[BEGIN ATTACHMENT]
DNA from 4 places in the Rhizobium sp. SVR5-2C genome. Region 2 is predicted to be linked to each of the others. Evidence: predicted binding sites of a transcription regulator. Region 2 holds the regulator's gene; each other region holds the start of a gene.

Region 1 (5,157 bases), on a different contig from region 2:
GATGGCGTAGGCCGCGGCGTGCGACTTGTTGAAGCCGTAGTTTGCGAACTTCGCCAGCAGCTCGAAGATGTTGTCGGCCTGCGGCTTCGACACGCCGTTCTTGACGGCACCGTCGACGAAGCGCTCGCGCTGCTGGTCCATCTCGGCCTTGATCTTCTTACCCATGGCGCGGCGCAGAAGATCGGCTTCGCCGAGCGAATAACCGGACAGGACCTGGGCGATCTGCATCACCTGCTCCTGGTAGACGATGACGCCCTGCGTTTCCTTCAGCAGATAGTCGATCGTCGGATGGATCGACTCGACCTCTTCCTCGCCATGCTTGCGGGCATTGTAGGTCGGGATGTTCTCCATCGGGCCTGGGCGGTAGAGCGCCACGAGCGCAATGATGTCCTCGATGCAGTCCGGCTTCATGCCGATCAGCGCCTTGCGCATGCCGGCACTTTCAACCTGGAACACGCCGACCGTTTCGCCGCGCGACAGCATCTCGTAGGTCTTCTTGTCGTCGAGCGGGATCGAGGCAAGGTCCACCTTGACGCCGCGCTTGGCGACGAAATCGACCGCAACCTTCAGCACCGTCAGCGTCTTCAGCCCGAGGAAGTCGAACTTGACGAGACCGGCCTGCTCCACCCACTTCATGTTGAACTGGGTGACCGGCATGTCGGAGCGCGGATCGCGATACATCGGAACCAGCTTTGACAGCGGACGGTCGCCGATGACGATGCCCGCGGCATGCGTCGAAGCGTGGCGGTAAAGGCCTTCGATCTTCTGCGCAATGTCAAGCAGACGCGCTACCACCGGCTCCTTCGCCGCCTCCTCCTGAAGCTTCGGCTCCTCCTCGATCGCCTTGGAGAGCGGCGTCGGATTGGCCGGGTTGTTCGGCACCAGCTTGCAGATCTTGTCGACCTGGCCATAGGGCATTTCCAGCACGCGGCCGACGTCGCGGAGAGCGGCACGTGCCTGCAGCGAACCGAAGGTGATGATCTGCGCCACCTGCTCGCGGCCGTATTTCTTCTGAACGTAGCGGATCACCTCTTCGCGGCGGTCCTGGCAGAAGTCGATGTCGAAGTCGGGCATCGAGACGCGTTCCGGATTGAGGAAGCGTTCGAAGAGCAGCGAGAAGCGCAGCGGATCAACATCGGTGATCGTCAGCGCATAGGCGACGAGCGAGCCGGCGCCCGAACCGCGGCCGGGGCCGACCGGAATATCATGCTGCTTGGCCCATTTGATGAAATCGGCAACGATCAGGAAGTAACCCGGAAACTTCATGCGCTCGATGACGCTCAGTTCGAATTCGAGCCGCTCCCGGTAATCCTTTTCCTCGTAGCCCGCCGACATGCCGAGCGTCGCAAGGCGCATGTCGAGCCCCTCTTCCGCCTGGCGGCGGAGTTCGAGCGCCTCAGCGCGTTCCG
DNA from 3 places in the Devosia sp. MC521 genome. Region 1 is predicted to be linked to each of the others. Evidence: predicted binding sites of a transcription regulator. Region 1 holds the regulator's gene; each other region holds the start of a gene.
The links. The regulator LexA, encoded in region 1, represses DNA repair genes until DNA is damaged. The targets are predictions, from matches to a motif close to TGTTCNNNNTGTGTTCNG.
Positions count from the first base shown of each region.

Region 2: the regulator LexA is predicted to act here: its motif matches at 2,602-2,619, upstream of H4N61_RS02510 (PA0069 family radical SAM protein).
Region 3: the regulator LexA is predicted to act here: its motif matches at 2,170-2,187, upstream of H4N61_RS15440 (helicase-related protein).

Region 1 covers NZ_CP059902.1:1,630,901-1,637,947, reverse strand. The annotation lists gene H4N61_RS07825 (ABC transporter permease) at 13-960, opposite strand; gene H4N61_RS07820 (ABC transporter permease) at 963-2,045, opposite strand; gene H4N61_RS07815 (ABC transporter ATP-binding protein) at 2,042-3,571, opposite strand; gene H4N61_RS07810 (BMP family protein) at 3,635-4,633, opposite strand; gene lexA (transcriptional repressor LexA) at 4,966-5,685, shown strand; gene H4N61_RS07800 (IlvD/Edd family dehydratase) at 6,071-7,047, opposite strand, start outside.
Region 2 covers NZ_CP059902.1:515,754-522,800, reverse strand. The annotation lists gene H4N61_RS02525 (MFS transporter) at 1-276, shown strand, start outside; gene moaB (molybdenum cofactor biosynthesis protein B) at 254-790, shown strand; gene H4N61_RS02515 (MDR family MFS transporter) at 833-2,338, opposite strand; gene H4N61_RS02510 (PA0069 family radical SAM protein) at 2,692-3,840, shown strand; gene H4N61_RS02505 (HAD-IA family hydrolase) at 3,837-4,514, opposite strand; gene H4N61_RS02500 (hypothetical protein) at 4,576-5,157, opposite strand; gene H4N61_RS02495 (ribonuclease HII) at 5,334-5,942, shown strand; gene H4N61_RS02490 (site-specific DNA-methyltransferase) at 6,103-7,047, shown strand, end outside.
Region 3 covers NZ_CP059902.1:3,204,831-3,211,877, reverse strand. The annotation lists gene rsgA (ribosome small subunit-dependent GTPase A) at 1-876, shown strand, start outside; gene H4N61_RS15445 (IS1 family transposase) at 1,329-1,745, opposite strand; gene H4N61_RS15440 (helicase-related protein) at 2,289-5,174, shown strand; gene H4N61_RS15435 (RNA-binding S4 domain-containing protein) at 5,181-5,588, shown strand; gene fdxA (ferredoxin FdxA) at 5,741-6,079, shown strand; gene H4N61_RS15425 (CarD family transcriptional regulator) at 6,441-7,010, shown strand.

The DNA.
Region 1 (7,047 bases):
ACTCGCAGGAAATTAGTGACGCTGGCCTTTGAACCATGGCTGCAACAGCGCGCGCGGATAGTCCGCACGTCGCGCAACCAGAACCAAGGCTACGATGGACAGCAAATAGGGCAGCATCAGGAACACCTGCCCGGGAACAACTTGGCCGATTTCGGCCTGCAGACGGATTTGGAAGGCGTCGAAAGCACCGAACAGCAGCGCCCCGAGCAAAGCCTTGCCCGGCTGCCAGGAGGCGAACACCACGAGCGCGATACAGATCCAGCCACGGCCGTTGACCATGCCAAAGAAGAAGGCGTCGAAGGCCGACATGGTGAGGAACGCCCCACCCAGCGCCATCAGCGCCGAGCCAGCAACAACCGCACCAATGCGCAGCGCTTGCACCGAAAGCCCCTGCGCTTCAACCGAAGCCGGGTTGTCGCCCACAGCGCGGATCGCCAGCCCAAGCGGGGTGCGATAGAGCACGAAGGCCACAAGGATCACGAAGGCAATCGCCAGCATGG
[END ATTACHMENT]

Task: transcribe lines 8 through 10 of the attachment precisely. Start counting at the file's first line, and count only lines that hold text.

Region 3: the regulator LexA is predicted to act here: its motif matches at 2,170-2,187, upstream of H4N61_RS15440 (helicase-related protein).

Region 1 covers NZ_CP059902.1:1,630,901-1,637,947, reverse strand. The annotation lists gene H4N61_RS07825 (ABC transporter permease) at 13-960, opposite strand; gene H4N61_RS07820 (ABC transporter permease) at 963-2,045, opposite strand; gene H4N61_RS07815 (ABC transporter ATP-binding protein) at 2,042-3,571, opposite strand; gene H4N61_RS07810 (BMP family protein) at 3,635-4,633, opposite strand; gene lexA (transcriptional repressor LexA) at 4,966-5,685, shown strand; gene H4N61_RS07800 (IlvD/Edd family dehydratase) at 6,071-7,047, opposite strand, start outside.
Region 2 covers NZ_CP059902.1:515,754-522,800, reverse strand. The annotation lists gene H4N61_RS02525 (MFS transporter) at 1-276, shown strand, start outside; gene moaB (molybdenum cofactor biosynthesis protein B) at 254-790, shown strand; gene H4N61_RS02515 (MDR family MFS transporter) at 833-2,338, opposite strand; gene H4N61_RS02510 (PA0069 family radical SAM protein) at 2,692-3,840, shown strand; gene H4N61_RS02505 (HAD-IA family hydrolase) at 3,837-4,514, opposite strand; gene H4N61_RS02500 (hypothetical protein) at 4,576-5,157, opposite strand; gene H4N61_RS02495 (ribonuclease HII) at 5,334-5,942, shown strand; gene H4N61_RS02490 (site-specific DNA-methyltransferase) at 6,103-7,047, shown strand, end outside.